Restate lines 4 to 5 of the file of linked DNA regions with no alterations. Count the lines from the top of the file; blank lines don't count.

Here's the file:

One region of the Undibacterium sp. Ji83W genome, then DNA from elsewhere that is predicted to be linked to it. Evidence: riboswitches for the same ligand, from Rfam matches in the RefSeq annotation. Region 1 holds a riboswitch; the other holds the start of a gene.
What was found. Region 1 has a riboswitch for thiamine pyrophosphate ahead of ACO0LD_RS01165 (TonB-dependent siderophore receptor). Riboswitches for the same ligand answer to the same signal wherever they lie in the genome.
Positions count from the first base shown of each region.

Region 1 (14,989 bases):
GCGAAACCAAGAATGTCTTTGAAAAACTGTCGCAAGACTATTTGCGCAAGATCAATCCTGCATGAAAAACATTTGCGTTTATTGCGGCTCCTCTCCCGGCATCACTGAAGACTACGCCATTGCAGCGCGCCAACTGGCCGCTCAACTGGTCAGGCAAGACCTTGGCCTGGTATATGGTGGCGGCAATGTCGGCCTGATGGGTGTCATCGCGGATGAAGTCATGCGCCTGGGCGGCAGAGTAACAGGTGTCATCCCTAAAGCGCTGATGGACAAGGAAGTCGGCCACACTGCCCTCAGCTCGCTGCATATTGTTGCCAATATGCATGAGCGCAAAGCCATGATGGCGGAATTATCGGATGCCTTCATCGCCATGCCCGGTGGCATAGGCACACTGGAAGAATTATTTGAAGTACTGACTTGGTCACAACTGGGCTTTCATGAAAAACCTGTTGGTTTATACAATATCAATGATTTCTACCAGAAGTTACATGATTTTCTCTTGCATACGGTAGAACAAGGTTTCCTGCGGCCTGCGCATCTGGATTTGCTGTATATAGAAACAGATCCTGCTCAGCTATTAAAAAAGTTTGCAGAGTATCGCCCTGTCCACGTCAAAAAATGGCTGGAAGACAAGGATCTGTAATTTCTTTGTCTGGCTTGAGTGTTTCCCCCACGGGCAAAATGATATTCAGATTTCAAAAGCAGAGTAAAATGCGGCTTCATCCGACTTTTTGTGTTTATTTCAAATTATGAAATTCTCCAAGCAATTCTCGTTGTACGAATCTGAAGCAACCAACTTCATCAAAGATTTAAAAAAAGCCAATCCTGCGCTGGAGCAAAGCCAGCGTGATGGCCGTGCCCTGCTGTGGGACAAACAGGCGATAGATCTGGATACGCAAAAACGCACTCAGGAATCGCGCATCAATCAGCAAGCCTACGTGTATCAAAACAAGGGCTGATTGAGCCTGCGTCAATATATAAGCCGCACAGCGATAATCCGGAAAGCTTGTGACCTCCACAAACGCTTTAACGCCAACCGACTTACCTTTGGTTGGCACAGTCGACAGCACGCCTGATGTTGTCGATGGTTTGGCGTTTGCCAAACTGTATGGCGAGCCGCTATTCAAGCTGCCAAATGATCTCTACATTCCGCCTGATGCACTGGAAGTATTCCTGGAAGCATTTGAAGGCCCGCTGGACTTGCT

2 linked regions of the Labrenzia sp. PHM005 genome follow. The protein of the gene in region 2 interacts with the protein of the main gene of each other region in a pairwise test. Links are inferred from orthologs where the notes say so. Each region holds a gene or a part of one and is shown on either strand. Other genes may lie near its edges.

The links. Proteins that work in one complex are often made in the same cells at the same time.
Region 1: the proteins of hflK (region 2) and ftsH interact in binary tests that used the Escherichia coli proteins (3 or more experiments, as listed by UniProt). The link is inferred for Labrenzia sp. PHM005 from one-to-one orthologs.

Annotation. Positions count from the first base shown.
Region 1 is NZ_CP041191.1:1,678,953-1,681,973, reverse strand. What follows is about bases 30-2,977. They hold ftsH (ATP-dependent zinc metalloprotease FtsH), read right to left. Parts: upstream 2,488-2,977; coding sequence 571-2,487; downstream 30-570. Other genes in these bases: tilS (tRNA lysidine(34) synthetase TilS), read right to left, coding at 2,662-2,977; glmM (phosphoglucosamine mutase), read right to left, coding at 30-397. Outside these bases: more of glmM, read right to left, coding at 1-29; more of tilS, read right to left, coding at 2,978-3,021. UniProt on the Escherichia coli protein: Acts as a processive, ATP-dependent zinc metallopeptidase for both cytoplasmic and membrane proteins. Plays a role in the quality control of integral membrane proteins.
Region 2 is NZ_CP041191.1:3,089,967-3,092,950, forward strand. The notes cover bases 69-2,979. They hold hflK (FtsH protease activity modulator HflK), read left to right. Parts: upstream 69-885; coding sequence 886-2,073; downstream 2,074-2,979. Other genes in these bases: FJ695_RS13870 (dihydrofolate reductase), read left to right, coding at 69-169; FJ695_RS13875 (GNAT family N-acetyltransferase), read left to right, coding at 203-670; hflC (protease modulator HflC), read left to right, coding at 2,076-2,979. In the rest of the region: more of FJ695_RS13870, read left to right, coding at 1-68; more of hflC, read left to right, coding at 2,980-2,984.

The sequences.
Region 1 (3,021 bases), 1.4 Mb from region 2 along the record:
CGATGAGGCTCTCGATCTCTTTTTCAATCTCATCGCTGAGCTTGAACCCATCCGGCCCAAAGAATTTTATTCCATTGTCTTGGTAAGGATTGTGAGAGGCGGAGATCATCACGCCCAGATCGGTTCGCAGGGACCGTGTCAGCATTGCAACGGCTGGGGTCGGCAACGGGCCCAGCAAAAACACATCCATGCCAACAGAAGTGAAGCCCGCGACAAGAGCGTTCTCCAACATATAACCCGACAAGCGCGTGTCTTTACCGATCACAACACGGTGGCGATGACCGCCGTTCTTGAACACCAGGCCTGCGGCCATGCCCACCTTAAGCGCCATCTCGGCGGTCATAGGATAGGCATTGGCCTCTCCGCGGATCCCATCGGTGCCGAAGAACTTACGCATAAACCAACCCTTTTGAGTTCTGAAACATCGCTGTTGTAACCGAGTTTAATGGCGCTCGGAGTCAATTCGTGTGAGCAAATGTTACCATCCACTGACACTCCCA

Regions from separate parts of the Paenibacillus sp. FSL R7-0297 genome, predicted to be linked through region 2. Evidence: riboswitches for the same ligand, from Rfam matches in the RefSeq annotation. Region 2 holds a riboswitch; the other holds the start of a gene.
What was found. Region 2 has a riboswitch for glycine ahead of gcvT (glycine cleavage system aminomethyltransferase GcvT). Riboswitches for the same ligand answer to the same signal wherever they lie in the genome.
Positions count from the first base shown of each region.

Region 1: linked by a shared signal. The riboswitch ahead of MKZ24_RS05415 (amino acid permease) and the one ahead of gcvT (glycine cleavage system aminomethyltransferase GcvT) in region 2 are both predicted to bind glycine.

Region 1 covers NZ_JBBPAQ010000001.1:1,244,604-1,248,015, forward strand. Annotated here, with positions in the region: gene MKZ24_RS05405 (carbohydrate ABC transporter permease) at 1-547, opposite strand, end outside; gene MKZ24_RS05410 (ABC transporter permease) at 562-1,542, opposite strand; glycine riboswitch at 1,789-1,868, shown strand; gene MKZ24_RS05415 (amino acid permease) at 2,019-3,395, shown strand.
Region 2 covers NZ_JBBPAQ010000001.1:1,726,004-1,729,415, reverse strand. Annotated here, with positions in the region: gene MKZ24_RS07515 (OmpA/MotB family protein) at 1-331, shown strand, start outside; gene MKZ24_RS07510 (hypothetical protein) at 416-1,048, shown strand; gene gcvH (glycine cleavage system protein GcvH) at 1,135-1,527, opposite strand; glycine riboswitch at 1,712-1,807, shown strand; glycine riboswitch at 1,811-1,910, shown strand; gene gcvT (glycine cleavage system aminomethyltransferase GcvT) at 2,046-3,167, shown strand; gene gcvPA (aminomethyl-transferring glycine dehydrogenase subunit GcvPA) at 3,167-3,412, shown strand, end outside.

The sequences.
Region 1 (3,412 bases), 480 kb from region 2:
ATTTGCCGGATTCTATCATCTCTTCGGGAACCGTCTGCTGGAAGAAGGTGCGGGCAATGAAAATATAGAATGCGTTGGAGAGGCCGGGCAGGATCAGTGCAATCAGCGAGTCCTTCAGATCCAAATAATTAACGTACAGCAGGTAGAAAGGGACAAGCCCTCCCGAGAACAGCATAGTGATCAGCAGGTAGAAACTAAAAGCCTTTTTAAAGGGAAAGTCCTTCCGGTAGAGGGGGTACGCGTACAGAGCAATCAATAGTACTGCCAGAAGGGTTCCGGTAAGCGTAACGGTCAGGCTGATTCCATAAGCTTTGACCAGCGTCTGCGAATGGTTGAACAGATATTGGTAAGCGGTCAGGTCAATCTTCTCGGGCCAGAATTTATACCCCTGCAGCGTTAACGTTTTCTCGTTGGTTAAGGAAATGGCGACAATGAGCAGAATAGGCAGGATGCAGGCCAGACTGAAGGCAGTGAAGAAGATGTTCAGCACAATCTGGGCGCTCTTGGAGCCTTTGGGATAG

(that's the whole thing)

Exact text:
Region 1 (14,989 bases):
GCGAAACCAAGAATGTCTTTGAAAAACTGTCGCAAGACTATTTGCGCAAGATCAATCCTGCATGAAAAACATTTGCGTTTATTGCGGCTCCTCTCCCGGCATCACTGAAGACTACGCCATTGCAGCGCGCCAACTGGCCGCTCAACTGGTCAGGCAAGACCTTGGCCTGGTATATGGTGGCGGCAATGTCGGCCTGATGGGTGTCATCGCGGATGAAGTCATGCGCCTGGGCGGCAGAGTAACAGGTGTCATCCCTAAAGCGCTGATGGACAAGGAAGTCGGCCACACTGCCCTCAGCTCGCTGCATATTGTTGCCAATATGCATGAGCGCAAAGCCATGATGGCGGAATTATCGGATGCCTTCATCGCCATGCCCGGTGGCATAGGCACACTGGAAGAATTATTTGAAGTACTGACTTGGTCACAACTGGGCTTTCATGAAAAACCTGTTGGTTTATACAATATCAATGATTTCTACCAGAAGTTACATGATTTTCTCTTGCATACGGTAGAACAAGGTTTCCTGCGGCCTGCGCATCTGGATTTGCTGTATATAGAAACAGATCCTGCTCAGCTATTAAAAAAGTTTGCAGAGTATCGCCCTGTCCACGTCAAAAAATGGCTGGAAGACAAGGATCTGTAATTTCTTTGTCTGGCTTGAGTGTTTCCCCCACGGGCAAAATGATATTCAGATTTCAAAAGCAGAGTAAAATGCGGCTTCATCCGACTTTTTGTGTTTATTTCAAATTATGAAATTCTCCAAGCAATTCTCGTTGTACGAATCTGAAGCAACCAACTTCATCAAAGATTTAAAAAAAGCCAATCCTGCGCTGGAGCAAAGCCAGCGTGATGGCCGTGCCCTGCTGTGGGACAAACAGGCGATAGATCTGGATACGCAAAAACGCACTCAGGAATCGCGCATCAATCAGCAAGCCTACGTGTATCAAAACAAGGGCTGATTGAGCCTGCGTCAATATATAAGCCGCACAGCGATAATCCGGAAAGCTTGTGACCTCCACAAACGCTTTAACGCCAACCGACTTACCTTTGGTTGGCACAGTCGACAGCACGCCTGATGTTGTCGATGGTTTGGCGTTTGCCAAACTGTATGGCGAGCCGCTATTCAAGCTGCCAAATGATCTCTACATTCCGCCTGATGCACTGGAAGTATTCCTGGAAGCATTTGAAGGCCCGCTGGACTTGCT